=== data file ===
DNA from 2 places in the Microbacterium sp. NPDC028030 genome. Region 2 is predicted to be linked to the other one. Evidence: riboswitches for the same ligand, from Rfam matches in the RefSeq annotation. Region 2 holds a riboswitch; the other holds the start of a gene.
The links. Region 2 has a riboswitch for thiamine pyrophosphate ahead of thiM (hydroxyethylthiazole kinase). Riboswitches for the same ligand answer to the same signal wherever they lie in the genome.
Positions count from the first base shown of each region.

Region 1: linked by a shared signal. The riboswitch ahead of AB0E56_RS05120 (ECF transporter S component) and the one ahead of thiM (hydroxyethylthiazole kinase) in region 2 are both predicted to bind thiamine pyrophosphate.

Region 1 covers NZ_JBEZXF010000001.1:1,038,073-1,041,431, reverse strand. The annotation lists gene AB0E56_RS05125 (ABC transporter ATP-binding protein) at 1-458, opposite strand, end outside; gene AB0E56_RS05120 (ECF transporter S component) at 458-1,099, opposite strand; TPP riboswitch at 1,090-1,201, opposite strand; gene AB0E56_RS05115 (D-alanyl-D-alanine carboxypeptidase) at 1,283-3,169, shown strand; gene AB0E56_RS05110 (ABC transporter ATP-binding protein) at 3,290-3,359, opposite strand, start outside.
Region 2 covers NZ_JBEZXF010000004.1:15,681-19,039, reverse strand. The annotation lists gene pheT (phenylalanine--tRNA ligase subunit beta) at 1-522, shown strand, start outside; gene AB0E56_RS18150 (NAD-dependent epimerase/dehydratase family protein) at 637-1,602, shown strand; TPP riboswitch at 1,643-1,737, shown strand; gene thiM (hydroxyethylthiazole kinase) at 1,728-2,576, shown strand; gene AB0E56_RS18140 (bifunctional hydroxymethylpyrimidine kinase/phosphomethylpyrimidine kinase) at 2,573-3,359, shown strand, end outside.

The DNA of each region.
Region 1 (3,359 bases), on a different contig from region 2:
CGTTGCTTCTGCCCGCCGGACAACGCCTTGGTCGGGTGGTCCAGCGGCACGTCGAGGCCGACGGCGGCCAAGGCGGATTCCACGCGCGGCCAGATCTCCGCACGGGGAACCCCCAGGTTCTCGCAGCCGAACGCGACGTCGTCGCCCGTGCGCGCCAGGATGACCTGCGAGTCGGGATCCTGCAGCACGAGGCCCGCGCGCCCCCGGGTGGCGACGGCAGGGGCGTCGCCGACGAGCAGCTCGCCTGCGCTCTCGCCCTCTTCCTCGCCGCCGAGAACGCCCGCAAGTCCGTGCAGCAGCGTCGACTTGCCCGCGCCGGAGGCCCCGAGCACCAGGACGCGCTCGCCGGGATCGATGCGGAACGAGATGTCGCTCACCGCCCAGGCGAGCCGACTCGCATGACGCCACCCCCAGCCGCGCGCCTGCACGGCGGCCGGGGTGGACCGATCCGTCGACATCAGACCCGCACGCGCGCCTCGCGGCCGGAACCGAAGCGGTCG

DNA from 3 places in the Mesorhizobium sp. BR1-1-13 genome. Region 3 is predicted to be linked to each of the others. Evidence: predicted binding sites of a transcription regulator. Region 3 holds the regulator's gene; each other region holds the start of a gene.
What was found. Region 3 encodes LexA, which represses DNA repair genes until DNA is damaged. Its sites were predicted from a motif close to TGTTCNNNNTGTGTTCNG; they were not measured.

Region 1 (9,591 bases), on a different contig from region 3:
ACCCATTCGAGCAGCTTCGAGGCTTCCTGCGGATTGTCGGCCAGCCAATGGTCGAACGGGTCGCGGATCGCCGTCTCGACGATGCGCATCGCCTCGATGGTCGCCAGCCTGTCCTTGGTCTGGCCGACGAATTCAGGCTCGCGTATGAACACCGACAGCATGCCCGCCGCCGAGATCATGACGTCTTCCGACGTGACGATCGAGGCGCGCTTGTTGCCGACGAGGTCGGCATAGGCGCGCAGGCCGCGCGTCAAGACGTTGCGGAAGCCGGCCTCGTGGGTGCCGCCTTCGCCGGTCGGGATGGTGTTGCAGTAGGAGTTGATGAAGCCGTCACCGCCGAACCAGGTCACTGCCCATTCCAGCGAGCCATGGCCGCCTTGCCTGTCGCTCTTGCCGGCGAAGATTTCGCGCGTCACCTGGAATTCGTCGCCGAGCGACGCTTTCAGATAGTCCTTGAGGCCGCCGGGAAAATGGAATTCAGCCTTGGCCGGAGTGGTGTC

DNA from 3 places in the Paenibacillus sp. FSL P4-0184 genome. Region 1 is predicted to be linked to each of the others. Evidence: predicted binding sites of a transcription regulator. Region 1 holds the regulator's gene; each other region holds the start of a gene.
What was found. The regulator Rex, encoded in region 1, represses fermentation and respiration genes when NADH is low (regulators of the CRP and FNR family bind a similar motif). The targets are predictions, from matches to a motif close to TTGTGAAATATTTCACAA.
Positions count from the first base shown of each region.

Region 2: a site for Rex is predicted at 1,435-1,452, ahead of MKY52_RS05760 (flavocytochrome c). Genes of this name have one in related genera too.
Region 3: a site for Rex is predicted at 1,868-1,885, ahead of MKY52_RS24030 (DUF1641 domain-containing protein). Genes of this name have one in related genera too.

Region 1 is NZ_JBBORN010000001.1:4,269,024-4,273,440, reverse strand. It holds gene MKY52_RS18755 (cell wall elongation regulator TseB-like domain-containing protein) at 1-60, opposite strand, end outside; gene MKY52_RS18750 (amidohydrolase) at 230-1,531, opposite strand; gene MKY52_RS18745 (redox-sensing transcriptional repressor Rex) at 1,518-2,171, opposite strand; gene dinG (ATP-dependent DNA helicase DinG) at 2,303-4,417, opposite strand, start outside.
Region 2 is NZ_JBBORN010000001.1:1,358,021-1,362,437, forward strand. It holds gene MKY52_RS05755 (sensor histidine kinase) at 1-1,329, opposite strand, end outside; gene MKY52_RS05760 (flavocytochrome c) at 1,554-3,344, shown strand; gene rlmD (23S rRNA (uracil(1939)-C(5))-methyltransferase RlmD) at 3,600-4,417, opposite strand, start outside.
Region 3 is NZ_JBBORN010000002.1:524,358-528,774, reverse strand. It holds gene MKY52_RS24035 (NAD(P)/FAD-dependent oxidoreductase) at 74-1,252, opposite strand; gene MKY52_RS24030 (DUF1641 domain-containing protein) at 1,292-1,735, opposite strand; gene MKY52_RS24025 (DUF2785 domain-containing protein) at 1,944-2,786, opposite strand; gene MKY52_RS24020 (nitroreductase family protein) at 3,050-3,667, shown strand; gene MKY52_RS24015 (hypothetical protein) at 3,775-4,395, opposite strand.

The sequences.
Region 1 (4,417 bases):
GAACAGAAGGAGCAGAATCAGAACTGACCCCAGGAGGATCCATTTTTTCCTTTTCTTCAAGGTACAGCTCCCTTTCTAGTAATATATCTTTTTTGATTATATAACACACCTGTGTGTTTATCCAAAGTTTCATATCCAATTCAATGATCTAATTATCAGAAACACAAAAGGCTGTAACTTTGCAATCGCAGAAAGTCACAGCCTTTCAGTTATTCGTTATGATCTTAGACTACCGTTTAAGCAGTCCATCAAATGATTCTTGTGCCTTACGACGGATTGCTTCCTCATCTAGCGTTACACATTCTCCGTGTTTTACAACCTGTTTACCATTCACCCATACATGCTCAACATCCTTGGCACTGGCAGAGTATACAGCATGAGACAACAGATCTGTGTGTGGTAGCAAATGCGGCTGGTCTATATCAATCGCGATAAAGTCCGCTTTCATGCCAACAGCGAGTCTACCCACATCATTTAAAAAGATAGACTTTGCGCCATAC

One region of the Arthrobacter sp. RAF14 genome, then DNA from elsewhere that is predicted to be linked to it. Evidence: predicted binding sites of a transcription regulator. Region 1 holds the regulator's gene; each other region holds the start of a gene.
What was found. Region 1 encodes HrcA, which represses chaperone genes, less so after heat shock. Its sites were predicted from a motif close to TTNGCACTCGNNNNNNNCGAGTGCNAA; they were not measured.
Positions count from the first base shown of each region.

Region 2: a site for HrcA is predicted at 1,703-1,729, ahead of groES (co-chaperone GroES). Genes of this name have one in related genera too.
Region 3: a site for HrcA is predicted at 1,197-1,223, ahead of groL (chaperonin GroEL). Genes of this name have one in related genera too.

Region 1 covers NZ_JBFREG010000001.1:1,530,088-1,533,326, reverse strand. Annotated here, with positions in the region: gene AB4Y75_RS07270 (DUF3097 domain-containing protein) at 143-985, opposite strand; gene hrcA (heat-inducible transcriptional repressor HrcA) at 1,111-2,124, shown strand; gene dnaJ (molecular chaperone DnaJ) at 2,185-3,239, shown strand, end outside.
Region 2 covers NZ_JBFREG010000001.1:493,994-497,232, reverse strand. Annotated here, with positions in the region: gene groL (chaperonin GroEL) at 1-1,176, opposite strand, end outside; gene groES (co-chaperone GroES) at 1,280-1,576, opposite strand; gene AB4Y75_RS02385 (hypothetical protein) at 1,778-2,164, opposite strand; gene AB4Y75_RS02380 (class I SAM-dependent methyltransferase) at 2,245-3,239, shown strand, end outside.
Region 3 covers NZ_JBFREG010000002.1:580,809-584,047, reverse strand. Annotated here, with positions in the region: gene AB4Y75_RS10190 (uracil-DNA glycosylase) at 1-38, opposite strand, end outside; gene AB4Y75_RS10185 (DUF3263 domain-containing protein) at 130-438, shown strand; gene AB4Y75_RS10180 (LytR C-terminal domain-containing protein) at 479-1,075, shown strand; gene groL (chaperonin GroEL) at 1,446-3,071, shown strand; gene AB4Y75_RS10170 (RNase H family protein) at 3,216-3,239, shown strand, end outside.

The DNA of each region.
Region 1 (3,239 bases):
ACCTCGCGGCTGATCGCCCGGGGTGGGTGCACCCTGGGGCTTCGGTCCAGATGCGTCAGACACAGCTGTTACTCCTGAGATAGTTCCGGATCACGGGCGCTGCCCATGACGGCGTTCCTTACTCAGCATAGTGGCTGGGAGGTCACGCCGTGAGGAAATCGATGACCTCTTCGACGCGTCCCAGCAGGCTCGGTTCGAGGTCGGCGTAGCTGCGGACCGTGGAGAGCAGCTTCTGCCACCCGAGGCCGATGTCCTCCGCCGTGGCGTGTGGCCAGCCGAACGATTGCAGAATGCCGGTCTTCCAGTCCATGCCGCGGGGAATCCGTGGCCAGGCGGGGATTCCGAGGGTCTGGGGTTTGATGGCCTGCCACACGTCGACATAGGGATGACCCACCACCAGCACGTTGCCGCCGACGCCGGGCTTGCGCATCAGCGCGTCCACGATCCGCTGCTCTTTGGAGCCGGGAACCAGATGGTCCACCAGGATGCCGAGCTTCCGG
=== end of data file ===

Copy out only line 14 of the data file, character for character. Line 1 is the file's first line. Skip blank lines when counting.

DNA from 3 places in the Paenibacillus sp. FSL P4-0184 genome. Region 1 is predicted to be linked to each of the others. Evidence: predicted binding sites of a transcription regulator. Region 1 holds the regulator's gene; each other region holds the start of a gene.